- I planned to do some RS-232 based programming. RS-232 based programming requires that the PC and your micro-controller agree on a baud rate. This baud rate must be such that your clock frequency is cleanly divisible by a number to keep errors in the data transmission low. To ensure this, the microcontroller must be driven by an external crystal. I had an old crystal in my junk box of 3.6864 MHz. This is a multiple of 1.8432 (1.8432 * 2 = 3.6864). The number “1.8432” is called magic-number, simply because it pops-out from nowhere! Now consider this, if you want a baud rate of 9600, then 3.6864 MHz / 384 = 9600. So, the crystal was used instead of the internal clock.
- Because I plan to use RS-232 based programming, I’m also interested in Tx/Rx pins. So, the other pins that I’ll use are Pin-2 and Pin-3. There are no other pins that I’m using on this board. (Port B and Tx/Rx)
- Professional boards are available at cheap rates, allow you to program a variety of microcontrollers, however, I decided to add in-system programming support for my board too. That helps me in the following
- I get to learn the pin connections for programming the controller.
- To reprogram the board with my next project, I do not need to take the microcontroller out and plug it in a different board. Who knows, some James Bond somewhere would have destroyed all programmer boards just to stop Dr. Evil from creating the next world domination program on Attiny2313!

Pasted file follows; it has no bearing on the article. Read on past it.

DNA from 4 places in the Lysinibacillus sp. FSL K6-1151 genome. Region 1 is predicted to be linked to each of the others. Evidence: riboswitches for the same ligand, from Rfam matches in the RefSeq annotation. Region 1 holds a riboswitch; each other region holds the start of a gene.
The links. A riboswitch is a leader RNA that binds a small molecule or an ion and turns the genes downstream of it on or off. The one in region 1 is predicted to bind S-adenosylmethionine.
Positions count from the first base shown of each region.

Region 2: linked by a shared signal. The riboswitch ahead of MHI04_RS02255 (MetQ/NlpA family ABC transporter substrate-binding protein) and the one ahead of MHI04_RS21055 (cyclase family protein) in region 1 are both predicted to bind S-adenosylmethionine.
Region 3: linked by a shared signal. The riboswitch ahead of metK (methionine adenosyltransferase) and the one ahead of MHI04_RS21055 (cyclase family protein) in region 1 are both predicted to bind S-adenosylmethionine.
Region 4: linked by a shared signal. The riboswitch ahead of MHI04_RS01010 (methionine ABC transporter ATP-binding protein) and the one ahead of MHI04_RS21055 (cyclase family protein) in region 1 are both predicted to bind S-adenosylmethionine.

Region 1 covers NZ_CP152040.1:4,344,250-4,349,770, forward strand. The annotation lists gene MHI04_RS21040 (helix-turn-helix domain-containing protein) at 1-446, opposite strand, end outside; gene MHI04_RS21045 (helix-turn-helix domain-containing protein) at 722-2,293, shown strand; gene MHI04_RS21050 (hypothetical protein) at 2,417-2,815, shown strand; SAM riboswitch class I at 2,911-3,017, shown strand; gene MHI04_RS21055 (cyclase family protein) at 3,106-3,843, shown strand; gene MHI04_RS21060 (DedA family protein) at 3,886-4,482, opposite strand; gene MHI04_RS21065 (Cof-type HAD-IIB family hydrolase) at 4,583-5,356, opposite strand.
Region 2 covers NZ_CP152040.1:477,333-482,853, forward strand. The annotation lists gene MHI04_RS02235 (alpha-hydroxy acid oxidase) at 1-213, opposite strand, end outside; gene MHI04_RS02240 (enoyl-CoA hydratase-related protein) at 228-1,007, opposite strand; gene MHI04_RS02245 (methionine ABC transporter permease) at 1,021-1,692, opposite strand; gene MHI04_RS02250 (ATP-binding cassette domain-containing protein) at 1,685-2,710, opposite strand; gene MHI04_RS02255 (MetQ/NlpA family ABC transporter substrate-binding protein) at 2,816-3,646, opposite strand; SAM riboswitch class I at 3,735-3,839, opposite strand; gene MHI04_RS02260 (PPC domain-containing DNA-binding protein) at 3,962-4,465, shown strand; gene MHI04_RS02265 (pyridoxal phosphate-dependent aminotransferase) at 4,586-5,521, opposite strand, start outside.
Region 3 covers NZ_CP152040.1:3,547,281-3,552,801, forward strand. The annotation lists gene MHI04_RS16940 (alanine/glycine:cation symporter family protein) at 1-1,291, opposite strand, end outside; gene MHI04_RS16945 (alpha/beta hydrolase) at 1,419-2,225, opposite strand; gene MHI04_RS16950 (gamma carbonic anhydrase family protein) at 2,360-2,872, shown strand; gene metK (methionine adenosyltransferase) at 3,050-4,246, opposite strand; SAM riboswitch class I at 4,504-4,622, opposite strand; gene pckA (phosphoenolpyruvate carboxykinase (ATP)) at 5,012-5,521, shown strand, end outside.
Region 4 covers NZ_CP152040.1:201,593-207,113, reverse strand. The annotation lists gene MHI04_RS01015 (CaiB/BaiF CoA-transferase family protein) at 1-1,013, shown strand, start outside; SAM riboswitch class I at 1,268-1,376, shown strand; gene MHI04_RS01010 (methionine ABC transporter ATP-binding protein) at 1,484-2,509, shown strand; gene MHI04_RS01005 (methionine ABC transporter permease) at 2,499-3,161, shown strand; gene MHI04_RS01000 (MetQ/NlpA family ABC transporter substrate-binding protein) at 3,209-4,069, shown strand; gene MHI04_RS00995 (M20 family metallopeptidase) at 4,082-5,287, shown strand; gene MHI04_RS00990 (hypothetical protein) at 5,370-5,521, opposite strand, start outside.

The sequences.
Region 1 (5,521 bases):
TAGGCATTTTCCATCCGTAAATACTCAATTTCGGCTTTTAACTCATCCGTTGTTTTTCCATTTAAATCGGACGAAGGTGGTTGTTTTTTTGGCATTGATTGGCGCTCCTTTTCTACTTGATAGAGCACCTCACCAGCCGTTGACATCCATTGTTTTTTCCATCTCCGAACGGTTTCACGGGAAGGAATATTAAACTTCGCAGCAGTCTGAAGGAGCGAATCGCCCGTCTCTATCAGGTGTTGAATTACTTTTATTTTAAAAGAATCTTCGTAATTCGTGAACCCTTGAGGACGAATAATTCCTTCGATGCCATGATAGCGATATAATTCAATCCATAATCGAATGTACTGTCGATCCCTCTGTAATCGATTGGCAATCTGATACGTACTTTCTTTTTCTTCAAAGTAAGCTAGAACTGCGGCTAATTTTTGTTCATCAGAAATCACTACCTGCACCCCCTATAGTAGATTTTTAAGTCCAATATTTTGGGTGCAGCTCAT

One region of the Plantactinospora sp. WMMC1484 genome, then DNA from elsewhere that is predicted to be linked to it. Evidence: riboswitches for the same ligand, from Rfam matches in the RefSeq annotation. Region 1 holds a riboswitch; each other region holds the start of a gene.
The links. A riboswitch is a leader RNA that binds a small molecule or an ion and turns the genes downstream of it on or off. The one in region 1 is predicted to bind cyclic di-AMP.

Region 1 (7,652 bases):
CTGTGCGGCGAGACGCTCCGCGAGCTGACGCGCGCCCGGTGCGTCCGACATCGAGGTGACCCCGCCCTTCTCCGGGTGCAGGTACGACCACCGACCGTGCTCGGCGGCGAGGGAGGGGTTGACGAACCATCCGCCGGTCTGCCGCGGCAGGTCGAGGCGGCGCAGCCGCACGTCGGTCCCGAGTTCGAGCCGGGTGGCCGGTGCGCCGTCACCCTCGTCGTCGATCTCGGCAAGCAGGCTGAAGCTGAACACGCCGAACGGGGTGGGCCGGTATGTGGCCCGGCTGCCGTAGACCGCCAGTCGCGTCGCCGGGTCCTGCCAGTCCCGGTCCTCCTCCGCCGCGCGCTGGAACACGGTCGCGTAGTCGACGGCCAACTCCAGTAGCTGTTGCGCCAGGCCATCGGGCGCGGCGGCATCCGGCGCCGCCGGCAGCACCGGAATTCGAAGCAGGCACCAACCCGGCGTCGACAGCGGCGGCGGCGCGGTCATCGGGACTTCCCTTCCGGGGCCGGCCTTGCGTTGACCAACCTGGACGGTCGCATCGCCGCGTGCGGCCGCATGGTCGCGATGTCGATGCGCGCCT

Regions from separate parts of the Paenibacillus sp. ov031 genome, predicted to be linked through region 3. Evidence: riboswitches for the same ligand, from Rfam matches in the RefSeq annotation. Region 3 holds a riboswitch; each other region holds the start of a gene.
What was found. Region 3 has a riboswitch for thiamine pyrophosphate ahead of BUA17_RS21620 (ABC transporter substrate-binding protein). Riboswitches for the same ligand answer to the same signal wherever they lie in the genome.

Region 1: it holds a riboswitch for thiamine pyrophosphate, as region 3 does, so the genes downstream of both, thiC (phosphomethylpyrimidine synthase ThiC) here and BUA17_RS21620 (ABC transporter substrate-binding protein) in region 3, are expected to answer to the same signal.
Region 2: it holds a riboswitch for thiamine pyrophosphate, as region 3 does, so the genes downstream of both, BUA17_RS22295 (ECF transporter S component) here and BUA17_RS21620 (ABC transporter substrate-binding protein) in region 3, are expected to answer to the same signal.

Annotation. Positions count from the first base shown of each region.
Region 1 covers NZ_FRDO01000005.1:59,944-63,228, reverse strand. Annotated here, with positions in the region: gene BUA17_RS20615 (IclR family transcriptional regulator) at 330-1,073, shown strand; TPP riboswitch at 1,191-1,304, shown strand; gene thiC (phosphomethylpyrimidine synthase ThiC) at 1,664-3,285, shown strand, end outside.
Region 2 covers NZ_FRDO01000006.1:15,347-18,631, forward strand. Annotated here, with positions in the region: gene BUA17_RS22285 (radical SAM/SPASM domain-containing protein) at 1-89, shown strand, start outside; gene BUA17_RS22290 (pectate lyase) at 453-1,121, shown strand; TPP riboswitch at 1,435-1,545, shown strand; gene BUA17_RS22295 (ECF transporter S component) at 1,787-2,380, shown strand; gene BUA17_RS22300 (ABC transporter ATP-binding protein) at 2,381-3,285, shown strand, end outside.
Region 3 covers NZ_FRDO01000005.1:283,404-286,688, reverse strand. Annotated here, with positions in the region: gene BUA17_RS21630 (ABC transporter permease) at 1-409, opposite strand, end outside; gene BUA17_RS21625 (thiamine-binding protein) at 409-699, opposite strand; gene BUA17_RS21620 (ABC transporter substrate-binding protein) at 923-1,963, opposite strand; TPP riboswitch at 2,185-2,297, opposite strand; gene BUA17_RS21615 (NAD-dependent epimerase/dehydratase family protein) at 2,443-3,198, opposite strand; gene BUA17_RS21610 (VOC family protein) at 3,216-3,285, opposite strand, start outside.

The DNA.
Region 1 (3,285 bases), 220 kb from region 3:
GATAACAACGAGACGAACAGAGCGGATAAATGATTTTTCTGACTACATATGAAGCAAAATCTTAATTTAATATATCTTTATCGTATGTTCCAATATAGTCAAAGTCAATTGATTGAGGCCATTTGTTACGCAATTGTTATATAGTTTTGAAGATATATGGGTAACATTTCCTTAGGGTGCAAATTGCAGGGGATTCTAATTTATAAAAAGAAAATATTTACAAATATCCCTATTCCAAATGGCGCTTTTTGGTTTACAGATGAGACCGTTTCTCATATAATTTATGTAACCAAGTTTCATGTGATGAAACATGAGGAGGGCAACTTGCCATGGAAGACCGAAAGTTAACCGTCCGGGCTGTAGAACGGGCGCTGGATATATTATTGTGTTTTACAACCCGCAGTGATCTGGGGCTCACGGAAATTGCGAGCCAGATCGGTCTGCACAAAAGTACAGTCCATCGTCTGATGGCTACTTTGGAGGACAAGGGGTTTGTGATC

- I took the decision that ISP interface will not be directly hardwired to the microcontroller pins. Given the fact that ATTiny2313 pins play multiple roles under multiple circumstances, the same pins are used to program and also for I/O. In general, there is no harm in hard-wiring the ISP connections, however, I kept mine completely disconnected. To program, I must connect the jumpers. When the jumpers are not connected, you cannot program the IC.
- When the ISP device is attached to the board, it is capable of providing power, thus, the ISP Vcc was connected to the microcontroller Vcc. This means, that as long as the ISP is connected, you do not need an external power source (remember the terminal blocks)
Once all the crucial decisions are taken, first create a block diagram on a piece of paper (I created mine on a tissue paper 🙂 ). The diagram has been reproduced below:
The diagram above, outlines where am I going to place the components. The rectangle with circles in it, represent male headers which will act as jumpers. As stated before, jumpers will be connected only during programming. One key thing to note here is that Vcc and GND run across the length of the board. It’s a good idea to do so. That way, the power and ground are available from all points on the board. Also note, the ISP interface connects to Vcc and ground. This means, the board can be powered by ISP device when connected and you do not need additional power source (but do not run power hungry devices directly, you may fry the board and upstream devices).
Soldering the ISP connections
I do not have a RS232 port on my laptop. Most recent laptops would probably not have one. That is why, these days, many online shops offer a USB based programmer. I have an old AVRISP programmer from www.sunrom.com that works great will various AVR microcontrollers. The ISP pinout of the programmer I have is shown on the left.